Acute renal failure
From Wikipedia, the free encyclopedia
Acute renal failure (ARF) is a rapid loss of renal function due to damage to the kidneys, resulting in retention of nitrogenous (urea and creatinine) and non-nitrogenous waste products that are normally excreted by the kidney. Depending on the severity and duration of the renal dysfunction, this accumulation is accompanied by metabolic disturbances, such as metabolic acidosis (acidification of the blood) and hyperkalaemia (elevated potassium levels), changes in body fluid balance, and effects on many other organ systems. It can be characterised by oliguria or anuria (decrease or cessation of urine production), although nonoliguric ARF may occur. It is a serious disease and treated as a medical emergency.
Renal failure, whether chronic or acute, is usually categorised (as in the flowchart below) according to pre-renal, renal and post-renal causes.
- Pre-renal (causes in the blood supply):
- hypotension (decreased blood supply), usually from shock or dehydration and fluid loss.
- hepatorenal syndrome in which renal perfusion is compromised in liver failure
- vascular problems, such as atheroembolic disease and renal vein thrombosis (which can occur as a complication of the nephrotic syndrome)
- Renal (damage to the kidney itself):
- infection usually sepsis (systemic inflammation due to infection),rarely of the kidney itself, termed pyelonephritis
- toxins or medication (e.g. some NSAIDs, aminoglycoside antibiotics, iodinated contrast, lithium)
- rhabdomyolysis (breakdown of muscle tissue) - the resultant release of myoglobin in the blood affects the kidney; it can be caused by injury (especially crush injury and extensive blunt trauma), statins, MDMA (ecstasy) and some other drugs
- hemolysis (breakdown of red blood cells) - the hemoglobin damages the tubules; it may be caused by various conditions such as sickle-cell disease, and lupus erythematosus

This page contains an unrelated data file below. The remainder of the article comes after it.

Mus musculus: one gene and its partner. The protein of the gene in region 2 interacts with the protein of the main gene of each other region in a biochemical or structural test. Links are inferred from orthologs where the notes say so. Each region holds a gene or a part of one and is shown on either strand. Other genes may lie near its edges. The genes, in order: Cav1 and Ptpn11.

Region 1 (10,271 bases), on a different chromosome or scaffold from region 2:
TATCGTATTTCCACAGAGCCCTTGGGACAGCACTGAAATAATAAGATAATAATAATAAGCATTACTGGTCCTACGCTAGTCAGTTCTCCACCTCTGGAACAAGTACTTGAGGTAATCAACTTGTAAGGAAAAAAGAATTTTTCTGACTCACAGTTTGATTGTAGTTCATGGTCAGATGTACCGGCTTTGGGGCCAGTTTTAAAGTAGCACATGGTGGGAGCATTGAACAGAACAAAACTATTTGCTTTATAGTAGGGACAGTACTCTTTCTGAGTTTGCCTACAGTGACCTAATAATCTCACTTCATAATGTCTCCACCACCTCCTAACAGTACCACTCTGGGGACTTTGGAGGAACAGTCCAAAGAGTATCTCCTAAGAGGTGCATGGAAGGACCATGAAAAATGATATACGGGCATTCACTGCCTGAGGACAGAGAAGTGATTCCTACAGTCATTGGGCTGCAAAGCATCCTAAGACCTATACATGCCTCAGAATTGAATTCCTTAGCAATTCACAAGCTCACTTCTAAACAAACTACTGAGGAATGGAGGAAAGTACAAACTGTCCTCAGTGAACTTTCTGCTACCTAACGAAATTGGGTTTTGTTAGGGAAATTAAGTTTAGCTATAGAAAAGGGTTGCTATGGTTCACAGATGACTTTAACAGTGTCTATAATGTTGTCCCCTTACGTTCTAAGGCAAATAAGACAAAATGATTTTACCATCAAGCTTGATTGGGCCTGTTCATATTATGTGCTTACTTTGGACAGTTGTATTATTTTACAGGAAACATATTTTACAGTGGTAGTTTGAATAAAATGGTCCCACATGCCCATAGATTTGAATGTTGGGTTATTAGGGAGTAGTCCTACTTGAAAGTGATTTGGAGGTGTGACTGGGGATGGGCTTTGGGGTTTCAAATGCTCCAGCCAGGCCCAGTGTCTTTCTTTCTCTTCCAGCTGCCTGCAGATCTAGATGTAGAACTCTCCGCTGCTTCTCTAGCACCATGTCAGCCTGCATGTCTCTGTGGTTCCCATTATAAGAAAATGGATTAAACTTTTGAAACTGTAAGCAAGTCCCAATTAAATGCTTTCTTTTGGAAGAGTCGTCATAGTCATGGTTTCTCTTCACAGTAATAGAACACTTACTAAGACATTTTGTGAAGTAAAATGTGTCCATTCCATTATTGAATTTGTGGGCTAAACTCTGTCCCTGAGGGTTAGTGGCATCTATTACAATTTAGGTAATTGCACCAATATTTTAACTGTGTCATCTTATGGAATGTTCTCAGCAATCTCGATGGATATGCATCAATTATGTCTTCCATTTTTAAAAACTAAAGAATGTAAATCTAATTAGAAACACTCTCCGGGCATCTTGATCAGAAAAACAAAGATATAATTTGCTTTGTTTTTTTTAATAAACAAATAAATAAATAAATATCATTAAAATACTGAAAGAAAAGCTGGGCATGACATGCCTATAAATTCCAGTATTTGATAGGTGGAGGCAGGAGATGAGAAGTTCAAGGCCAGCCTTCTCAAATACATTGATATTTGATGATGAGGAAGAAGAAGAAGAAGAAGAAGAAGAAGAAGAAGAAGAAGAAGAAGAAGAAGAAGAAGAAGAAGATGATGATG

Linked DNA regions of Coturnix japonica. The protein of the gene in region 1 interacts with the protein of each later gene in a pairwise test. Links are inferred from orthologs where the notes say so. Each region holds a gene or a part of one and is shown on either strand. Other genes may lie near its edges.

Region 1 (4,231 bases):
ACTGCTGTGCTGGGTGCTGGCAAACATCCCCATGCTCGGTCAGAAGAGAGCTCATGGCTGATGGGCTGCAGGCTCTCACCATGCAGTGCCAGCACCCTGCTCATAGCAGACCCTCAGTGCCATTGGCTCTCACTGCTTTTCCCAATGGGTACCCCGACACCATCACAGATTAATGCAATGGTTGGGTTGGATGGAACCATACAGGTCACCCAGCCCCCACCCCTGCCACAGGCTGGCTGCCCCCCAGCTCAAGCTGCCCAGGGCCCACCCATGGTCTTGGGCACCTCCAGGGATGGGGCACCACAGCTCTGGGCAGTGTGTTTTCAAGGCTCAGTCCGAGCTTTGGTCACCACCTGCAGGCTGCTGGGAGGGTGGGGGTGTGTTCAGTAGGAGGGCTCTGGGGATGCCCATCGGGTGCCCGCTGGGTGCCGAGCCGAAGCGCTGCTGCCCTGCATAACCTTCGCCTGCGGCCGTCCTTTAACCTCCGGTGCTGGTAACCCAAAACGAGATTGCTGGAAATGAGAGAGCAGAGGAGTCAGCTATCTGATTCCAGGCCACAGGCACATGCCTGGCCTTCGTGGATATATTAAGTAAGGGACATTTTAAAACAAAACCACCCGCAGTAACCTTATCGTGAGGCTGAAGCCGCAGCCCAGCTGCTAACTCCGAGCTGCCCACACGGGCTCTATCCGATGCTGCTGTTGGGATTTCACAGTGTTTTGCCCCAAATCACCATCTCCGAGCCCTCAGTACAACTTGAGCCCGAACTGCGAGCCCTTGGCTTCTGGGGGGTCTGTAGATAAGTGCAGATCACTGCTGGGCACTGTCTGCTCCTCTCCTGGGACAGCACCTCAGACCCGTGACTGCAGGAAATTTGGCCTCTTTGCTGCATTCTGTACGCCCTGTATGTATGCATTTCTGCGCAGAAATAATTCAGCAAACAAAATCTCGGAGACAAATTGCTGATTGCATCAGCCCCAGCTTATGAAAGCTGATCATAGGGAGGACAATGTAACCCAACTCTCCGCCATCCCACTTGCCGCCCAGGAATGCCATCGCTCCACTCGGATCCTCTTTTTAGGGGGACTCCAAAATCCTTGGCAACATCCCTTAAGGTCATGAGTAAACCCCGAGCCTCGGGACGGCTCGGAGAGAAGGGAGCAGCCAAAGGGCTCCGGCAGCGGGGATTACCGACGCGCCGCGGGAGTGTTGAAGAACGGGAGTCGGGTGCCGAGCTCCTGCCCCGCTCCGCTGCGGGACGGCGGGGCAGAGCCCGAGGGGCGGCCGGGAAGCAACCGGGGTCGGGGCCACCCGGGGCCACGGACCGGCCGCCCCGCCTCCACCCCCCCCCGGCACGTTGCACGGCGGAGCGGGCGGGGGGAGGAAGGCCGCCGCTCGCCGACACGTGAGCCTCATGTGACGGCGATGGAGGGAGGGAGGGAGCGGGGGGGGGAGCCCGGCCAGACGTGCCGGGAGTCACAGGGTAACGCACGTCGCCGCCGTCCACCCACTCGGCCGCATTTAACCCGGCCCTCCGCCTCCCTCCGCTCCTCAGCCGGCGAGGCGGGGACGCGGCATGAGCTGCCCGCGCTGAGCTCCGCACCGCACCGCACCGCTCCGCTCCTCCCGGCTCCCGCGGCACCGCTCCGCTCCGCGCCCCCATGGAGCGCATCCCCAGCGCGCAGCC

- multiple myeloma, either due to hypercalcemia or "cast nephropathy" (multiple myeloma can also cause chronic renal failure by a different mechanism)
- Acute glomerulonephritis which may due to a variety of causes, such as anti glomerular basement membrane disease/Goodpasture's syndrome, Wegener's granulomatosis or acute lupus nephritis with systemic lupus erythematosus
- Post-renal (obstructive causes in the urinary
tract) due to:
- medication interfering with normal bladder emptying.
- benign prostatic hypertrophy or prostate cancer.
- kidney stones.
- due to abdominal malignancy (e.g. ovarian cancer, colorectal cancer).
- obstructed urinary catheter.
Researchers also report finding a significant association between smoking, heavy alcohol intake and chronic kidney disease.
Renal failure is generally diagnosed either when creatinine or blood urea nitrogen tests are markedly elevated in an ill patient, especially when oliguria is present. Previous measurements of renal function may offer comparison, which is especially important if a patient is known to have chronic renal failure as well. If the cause is not apparent, a large amount of blood tests and examination of a urine specimen is typically performed to elucidate the cause of acute renal failure, medical ultrasonography of the renal tract is essential to rule out obstruction of the urinary tract.
Consensus criteria for the diagnosis of ARF are:
- Risk: serum creatinine increased 1.5 times OR urine production of <0.5 ml/kg body weight for 6 hours
- Injury: creatinine 2.0 times OR urine production <0.5 ml/kg for 12 h
- Failure: creatinine 3.0 times OR creatinine >355 μmol/l (with a rise of >44) or urine output below 0.3 ml/kg for 24 h